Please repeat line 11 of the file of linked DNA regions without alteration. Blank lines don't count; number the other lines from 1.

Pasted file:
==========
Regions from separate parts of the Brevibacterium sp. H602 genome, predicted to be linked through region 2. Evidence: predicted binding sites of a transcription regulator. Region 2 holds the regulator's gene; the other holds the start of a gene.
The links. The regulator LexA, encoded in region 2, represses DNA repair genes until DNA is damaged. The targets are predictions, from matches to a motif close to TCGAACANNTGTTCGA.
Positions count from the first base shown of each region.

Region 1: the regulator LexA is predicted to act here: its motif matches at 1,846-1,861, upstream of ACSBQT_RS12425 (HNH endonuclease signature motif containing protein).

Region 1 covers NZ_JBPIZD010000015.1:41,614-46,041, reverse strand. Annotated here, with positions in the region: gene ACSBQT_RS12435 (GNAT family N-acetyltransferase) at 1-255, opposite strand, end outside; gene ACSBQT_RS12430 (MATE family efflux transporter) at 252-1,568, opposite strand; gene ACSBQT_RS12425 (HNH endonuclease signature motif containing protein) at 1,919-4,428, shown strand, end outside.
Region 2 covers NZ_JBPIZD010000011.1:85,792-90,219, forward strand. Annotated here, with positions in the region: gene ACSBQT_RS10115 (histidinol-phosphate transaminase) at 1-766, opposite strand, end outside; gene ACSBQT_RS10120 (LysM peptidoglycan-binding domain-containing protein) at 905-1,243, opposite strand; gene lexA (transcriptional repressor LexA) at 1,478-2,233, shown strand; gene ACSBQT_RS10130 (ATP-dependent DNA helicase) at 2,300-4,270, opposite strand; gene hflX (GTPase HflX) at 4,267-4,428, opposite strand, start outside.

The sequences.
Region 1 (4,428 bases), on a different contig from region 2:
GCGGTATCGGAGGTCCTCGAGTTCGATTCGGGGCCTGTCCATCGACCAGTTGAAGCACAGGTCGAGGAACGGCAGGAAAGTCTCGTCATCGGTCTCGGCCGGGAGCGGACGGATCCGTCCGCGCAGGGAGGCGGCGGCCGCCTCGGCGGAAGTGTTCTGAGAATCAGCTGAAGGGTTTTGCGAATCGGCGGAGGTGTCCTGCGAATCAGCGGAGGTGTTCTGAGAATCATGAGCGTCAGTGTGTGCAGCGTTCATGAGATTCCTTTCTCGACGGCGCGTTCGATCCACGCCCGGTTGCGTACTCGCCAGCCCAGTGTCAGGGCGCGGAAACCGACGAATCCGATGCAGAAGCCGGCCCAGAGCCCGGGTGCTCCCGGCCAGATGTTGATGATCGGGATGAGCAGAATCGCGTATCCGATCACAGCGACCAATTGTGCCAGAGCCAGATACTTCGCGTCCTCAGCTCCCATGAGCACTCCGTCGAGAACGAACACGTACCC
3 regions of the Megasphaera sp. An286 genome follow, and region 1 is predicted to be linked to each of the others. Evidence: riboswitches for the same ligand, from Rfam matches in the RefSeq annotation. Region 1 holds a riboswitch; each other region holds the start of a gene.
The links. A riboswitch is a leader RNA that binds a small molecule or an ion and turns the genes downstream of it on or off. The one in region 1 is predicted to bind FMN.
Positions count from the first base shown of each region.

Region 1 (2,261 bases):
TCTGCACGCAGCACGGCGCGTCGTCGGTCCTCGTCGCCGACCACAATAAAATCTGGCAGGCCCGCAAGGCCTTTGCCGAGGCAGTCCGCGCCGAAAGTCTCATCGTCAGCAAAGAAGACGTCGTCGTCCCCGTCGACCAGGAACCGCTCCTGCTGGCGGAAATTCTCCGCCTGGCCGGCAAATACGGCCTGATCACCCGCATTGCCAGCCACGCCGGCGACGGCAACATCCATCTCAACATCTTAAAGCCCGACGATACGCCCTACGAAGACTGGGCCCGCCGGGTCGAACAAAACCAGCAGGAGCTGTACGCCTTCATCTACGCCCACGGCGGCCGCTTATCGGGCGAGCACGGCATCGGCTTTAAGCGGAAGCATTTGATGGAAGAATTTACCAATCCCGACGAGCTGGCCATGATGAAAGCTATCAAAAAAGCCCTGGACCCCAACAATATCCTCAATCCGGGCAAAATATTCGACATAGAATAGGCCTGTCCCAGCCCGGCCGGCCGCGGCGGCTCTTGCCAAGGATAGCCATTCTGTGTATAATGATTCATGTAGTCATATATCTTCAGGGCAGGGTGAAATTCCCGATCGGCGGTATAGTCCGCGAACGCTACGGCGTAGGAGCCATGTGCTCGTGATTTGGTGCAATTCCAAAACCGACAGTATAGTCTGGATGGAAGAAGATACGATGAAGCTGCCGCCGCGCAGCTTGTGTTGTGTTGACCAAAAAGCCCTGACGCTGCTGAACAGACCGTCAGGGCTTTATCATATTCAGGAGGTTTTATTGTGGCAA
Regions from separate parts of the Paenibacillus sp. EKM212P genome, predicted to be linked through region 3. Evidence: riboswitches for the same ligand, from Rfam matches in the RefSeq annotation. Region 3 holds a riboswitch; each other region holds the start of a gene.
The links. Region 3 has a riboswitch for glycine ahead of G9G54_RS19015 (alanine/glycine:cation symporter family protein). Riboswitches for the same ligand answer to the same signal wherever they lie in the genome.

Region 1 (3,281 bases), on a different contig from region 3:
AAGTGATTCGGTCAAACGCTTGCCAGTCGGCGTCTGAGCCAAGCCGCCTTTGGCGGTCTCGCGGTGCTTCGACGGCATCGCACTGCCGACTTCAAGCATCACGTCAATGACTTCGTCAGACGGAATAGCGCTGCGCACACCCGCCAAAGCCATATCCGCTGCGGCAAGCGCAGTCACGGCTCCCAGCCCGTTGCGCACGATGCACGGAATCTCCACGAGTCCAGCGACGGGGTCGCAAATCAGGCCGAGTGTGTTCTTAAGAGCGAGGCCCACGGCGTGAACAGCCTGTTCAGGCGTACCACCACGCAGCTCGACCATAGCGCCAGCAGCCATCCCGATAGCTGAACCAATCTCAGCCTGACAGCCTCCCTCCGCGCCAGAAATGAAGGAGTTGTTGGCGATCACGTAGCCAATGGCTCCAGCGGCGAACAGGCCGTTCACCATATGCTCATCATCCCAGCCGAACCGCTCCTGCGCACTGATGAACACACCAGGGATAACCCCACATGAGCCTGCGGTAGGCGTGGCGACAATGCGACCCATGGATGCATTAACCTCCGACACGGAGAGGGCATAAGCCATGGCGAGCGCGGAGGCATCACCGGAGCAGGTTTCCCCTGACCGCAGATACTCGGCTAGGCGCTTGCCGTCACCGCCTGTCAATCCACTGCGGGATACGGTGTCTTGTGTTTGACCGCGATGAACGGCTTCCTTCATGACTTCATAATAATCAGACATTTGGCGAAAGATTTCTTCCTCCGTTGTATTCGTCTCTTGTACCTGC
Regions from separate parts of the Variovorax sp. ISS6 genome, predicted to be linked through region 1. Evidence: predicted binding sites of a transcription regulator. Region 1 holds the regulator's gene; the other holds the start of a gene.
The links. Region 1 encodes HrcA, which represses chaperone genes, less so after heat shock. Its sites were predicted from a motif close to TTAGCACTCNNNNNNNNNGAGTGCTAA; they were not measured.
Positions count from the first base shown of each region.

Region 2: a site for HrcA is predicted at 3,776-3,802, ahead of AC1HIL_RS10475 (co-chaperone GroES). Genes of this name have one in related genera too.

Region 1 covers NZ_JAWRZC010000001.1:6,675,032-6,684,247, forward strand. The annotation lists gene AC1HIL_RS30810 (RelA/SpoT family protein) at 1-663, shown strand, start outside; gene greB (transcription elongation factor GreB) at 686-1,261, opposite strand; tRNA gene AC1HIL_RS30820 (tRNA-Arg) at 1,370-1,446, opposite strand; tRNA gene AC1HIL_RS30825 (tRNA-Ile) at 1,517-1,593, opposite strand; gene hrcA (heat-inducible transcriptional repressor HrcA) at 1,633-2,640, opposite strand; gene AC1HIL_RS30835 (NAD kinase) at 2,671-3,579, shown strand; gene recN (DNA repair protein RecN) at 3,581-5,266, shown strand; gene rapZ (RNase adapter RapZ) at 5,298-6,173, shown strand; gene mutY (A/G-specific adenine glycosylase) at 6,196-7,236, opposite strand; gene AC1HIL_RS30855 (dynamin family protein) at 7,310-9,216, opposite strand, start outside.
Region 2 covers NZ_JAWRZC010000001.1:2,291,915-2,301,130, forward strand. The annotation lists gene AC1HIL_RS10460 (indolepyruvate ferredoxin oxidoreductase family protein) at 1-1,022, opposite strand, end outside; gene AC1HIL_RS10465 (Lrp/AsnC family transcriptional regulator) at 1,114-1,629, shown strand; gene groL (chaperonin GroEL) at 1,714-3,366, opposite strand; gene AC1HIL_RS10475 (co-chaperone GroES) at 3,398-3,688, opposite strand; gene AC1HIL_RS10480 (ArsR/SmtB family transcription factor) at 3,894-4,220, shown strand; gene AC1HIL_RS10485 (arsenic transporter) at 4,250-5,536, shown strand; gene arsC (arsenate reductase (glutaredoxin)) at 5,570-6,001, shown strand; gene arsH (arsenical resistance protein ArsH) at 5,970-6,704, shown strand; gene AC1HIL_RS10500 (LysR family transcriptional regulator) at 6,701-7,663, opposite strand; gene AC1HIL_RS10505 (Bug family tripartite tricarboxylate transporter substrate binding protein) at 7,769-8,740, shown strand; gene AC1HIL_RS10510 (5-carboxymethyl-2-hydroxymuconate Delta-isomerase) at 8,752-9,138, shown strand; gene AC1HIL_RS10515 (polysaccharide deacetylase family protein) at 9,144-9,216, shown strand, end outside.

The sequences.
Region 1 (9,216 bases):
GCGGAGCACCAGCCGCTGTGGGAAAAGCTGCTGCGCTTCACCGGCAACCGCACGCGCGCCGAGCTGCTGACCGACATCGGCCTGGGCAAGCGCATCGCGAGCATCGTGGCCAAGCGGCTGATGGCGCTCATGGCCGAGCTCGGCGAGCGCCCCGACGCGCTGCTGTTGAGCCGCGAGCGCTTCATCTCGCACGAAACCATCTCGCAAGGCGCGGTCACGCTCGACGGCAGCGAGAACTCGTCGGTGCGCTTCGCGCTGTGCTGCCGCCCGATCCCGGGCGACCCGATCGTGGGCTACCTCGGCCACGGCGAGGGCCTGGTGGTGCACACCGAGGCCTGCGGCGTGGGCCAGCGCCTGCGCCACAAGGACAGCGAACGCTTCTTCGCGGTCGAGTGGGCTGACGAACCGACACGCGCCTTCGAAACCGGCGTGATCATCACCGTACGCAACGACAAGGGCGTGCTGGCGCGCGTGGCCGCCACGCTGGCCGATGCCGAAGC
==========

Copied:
The links. A riboswitch is a leader RNA that binds a small molecule or an ion and turns the genes downstream of it on or off. The one in region 1 is predicted to bind FMN.